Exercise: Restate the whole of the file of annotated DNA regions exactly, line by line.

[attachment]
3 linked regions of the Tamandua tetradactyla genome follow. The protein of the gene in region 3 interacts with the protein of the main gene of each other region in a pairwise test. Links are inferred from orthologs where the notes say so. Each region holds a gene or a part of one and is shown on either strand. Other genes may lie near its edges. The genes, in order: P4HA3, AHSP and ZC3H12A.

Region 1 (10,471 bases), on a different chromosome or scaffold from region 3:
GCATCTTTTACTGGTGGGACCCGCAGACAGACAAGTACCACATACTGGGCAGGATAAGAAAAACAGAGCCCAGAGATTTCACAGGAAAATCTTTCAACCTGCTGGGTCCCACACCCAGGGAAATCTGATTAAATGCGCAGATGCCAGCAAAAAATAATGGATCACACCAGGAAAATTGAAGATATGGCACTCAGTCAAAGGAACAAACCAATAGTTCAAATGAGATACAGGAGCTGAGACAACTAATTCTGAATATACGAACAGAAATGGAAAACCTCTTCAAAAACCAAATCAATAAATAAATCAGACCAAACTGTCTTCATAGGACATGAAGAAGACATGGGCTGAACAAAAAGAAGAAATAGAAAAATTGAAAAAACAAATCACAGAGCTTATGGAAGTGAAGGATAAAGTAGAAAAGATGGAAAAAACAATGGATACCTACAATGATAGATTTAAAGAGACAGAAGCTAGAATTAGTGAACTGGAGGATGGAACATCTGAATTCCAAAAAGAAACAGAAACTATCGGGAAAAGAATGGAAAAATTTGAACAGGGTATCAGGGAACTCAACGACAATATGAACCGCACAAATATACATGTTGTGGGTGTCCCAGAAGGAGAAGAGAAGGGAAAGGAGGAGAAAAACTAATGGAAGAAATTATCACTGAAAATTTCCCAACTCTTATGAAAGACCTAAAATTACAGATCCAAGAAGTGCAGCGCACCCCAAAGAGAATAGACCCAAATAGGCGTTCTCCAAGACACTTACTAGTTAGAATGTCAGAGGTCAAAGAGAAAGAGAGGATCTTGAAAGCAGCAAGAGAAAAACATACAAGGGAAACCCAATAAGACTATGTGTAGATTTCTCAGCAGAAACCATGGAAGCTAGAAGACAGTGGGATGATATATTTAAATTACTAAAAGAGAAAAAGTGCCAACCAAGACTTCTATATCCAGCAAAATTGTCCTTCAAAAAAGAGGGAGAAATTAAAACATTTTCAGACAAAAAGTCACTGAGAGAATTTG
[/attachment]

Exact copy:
3 linked regions of the Tamandua tetradactyla genome follow. The protein of the gene in region 3 interacts with the protein of the main gene of each other region in a pairwise test. Links are inferred from orthologs where the notes say so. Each region holds a gene or a part of one and is shown on either strand. Other genes may lie near its edges. The genes, in order: P4HA3, AHSP and ZC3H12A.

Region 1 (10,471 bases), on a different chromosome or scaffold from region 3:
GCATCTTTTACTGGTGGGACCCGCAGACAGACAAGTACCACATACTGGGCAGGATAAGAAAAACAGAGCCCAGAGATTTCACAGGAAAATCTTTCAACCTGCTGGGTCCCACACCCAGGGAAATCTGATTAAATGCGCAGATGCCAGCAAAAAATAATGGATCACACCAGGAAAATTGAAGATATGGCACTCAGTCAAAGGAACAAACCAATAGTTCAAATGAGATACAGGAGCTGAGACAACTAATTCTGAATATACGAACAGAAATGGAAAACCTCTTCAAAAACCAAATCAATAAATAAATCAGACCAAACTGTCTTCATAGGACATGAAGAAGACATGGGCTGAACAAAAAGAAGAAATAGAAAAATTGAAAAAACAAATCACAGAGCTTATGGAAGTGAAGGATAAAGTAGAAAAGATGGAAAAAACAATGGATACCTACAATGATAGATTTAAAGAGACAGAAGCTAGAATTAGTGAACTGGAGGATGGAACATCTGAATTCCAAAAAGAAACAGAAACTATCGGGAAAAGAATGGAAAAATTTGAACAGGGTATCAGGGAACTCAACGACAATATGAACCGCACAAATATACATGTTGTGGGTGTCCCAGAAGGAGAAGAGAAGGGAAAGGAGGAGAAAAACTAATGGAAGAAATTATCACTGAAAATTTCCCAACTCTTATGAAAGACCTAAAATTACAGATCCAAGAAGTGCAGCGCACCCCAAAGAGAATAGACCCAAATAGGCGTTCTCCAAGACACTTACTAGTTAGAATGTCAGAGGTCAAAGAGAAAGAGAGGATCTTGAAAGCAGCAAGAGAAAAACATACAAGGGAAACCCAATAAGACTATGTGTAGATTTCTCAGCAGAAACCATGGAAGCTAGAAGACAGTGGGATGATATATTTAAATTACTAAAAGAGAAAAAGTGCCAACCAAGACTTCTATATCCAGCAAAATTGTCCTTCAAAAAAGAGGGAGAAATTAAAACATTTTCAGACAAAAAGTCACTGAGAGAATTTG